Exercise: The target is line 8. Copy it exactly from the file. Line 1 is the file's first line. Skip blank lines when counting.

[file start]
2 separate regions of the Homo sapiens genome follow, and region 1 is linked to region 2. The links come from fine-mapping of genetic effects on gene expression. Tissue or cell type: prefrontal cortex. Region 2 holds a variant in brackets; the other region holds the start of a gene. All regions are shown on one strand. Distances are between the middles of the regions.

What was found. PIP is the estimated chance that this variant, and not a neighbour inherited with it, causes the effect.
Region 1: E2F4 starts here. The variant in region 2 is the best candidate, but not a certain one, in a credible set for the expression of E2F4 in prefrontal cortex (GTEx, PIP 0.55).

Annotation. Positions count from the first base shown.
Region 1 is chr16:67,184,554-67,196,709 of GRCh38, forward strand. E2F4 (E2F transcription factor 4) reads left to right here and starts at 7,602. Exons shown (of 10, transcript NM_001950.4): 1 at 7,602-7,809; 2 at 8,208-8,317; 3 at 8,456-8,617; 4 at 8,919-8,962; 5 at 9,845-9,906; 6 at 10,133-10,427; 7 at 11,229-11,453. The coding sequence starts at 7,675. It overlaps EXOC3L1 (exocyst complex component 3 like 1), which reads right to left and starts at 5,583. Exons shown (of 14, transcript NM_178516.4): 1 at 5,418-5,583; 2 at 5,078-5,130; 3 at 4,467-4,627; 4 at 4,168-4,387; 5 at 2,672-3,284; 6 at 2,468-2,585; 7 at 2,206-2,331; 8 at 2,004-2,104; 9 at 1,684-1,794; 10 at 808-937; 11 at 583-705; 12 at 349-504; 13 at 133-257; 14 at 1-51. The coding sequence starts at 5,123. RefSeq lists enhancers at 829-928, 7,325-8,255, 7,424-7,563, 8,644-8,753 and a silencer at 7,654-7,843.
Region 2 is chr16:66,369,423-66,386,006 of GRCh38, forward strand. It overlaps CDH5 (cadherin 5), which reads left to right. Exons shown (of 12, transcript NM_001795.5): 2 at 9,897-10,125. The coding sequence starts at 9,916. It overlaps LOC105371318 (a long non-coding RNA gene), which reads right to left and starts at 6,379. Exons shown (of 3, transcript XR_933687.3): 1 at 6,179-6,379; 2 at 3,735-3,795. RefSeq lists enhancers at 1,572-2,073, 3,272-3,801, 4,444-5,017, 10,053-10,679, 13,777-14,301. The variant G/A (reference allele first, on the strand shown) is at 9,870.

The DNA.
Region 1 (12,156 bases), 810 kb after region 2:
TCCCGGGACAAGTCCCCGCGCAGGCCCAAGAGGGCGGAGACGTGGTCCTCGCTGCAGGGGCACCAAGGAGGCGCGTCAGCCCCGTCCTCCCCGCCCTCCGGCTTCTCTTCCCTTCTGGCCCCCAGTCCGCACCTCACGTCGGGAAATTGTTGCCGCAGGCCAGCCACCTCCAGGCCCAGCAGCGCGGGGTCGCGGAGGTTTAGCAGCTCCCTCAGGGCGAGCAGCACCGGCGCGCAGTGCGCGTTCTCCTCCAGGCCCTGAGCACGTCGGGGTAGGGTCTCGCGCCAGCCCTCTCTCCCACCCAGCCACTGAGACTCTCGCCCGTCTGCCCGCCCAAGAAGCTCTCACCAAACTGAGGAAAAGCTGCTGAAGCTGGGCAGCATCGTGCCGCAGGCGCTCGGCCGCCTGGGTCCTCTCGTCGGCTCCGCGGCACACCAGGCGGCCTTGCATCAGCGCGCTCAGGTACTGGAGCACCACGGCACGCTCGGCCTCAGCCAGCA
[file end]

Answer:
Region 1 (12,156 bases), 810 kb after region 2: